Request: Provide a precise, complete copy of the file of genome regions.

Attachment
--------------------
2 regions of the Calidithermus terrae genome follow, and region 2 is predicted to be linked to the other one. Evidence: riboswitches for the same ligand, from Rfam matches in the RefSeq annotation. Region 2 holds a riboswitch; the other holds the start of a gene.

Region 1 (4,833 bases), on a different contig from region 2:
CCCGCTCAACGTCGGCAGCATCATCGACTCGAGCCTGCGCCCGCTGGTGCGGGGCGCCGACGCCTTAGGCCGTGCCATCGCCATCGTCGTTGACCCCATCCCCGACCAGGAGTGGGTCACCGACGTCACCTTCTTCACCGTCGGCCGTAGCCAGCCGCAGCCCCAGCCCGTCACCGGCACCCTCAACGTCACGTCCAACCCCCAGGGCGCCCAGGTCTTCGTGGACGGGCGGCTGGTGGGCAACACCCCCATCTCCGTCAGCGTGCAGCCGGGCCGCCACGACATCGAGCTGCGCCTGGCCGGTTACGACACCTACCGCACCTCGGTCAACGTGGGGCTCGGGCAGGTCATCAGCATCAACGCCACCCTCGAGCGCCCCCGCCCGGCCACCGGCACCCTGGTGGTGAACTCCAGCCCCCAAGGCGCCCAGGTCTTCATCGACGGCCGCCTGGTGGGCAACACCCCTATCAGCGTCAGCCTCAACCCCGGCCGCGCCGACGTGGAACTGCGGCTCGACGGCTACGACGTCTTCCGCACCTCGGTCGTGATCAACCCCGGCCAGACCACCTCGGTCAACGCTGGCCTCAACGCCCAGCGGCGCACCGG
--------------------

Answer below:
2 regions of the Calidithermus terrae genome follow, and region 2 is predicted to be linked to the other one. Evidence: riboswitches for the same ligand, from Rfam matches in the RefSeq annotation. Region 2 holds a riboswitch; the other holds the start of a gene.

Region 1 (4,833 bases), on a different contig from region 2:
CCCGCTCAACGTCGGCAGCATCATCGACTCGAGCCTGCGCCCGCTGGTGCGGGGCGCCGACGCCTTAGGCCGTGCCATCGCCATCGTCGTTGACCCCATCCCCGACCAGGAGTGGGTCACCGACGTCACCTTCTTCACCGTCGGCCGTAGCCAGCCGCAGCCCCAGCCCGTCACCGGCACCCTCAACGTCACGTCCAACCCCCAGGGCGCCCAGGTCTTCGTGGACGGGCGGCTGGTGGGCAACACCCCCATCTCCGTCAGCGTGCAGCCGGGCCGCCACGACATCGAGCTGCGCCTGGCCGGTTACGACACCTACCGCACCTCGGTCAACGTGGGGCTCGGGCAGGTCATCAGCATCAACGCCACCCTCGAGCGCCCCCGCCCGGCCACCGGCACCCTGGTGGTGAACTCCAGCCCCCAAGGCGCCCAGGTCTTCATCGACGGCCGCCTGGTGGGCAACACCCCTATCAGCGTCAGCCTCAACCCCGGCCGCGCCGACGTGGAACTGCGGCTCGACGGCTACGACGTCTTCCGCACCTCGGTCGTGATCAACCCCGGCCAGACCACCTCGGTCAACGCTGGCCTCAACGCCCAGCGGCGCACCGG